See and realise changes – Vietnam

This project has initiated a process to help communities in the Mekong Delta identify and respond to alterations in climate. “See and realise changes” will incorporate the management of coastal resources and the development of sustainable coastal livelihoods in its efforts to manage disaster risks and adapt to climate change. Through these efforts, the project’s organizers hope to make the most vulnerable communities more resilient to the climatic variations already taking place.


Fast facts:

  • Nearly 50 communities to participate

  • 300,000 people in target areas


The problem

Vietnam is very vulnerable to climate change, particularly in the Mekong Delta where rising sea levels, saltwater intrusion, and flooding already affect vulnerable coastal communities. Rainfall has become less predictable, temperatures are fluctuating greatly, storms have become more extreme, and ocean levels are rising. This is degrading ecosystems and decreasing the availability of land for farming. This makes it harder for people to survive off the land and sea as they have traditionally.


The solution

Through the support of Oxfam, this project helps communities identify local risks that need to be addressed, and develop strategies for responding to them. The process starts with a baseline survey to assess the current status of the communities. People in the communities are then educated on vulnerabilities and risk. They will determine the characteristics that define resilient communities, including sustainable livelihoods and natural resource management. They will  also be directly involved in identifying options to adapt and respond to natural disasters, and identify potential funding sources.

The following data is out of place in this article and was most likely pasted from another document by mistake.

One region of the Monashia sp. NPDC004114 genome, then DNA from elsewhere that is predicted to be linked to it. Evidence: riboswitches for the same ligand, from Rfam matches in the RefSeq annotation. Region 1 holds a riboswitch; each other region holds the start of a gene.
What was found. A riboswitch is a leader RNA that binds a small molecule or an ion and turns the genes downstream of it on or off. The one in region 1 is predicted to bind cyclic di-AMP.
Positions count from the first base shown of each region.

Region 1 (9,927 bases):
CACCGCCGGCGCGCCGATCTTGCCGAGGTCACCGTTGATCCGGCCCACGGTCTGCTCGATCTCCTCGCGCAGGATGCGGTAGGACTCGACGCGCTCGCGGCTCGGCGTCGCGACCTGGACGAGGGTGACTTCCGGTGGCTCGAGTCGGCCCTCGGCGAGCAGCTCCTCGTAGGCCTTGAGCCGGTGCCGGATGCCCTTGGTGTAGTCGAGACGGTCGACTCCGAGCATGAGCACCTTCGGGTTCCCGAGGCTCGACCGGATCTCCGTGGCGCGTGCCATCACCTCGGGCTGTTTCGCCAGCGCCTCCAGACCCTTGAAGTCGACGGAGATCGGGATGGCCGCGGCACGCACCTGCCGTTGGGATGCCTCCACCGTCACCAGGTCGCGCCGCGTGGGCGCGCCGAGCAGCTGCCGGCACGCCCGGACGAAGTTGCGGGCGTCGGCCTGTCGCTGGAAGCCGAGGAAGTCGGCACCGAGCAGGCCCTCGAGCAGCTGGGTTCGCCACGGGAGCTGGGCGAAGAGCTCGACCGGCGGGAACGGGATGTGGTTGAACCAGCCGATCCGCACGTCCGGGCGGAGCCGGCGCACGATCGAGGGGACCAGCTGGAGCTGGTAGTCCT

Helping the planet

Natural disaster management could include measures to protect ecosystems, such as mangrove swamps that act as natural barriers against storm surges. Resilience measures could also be tied to better management of natural resources such as fisheries. Developing sustainable livelihoods prevents the over-extraction of natural resources, averting further environmental degradation.


Helping people

Better preparation for natural disasters can benefit communities by saving lives and preventing property damage. Developing new or altered ways of making a living in a changing environment increases the communities’ ability to survive and thrive.


Spillover effect

Adaptation and disaster planning at the community level are intended to become a part of economic planning. This would allow other communities to reap benefits of the project’s results.



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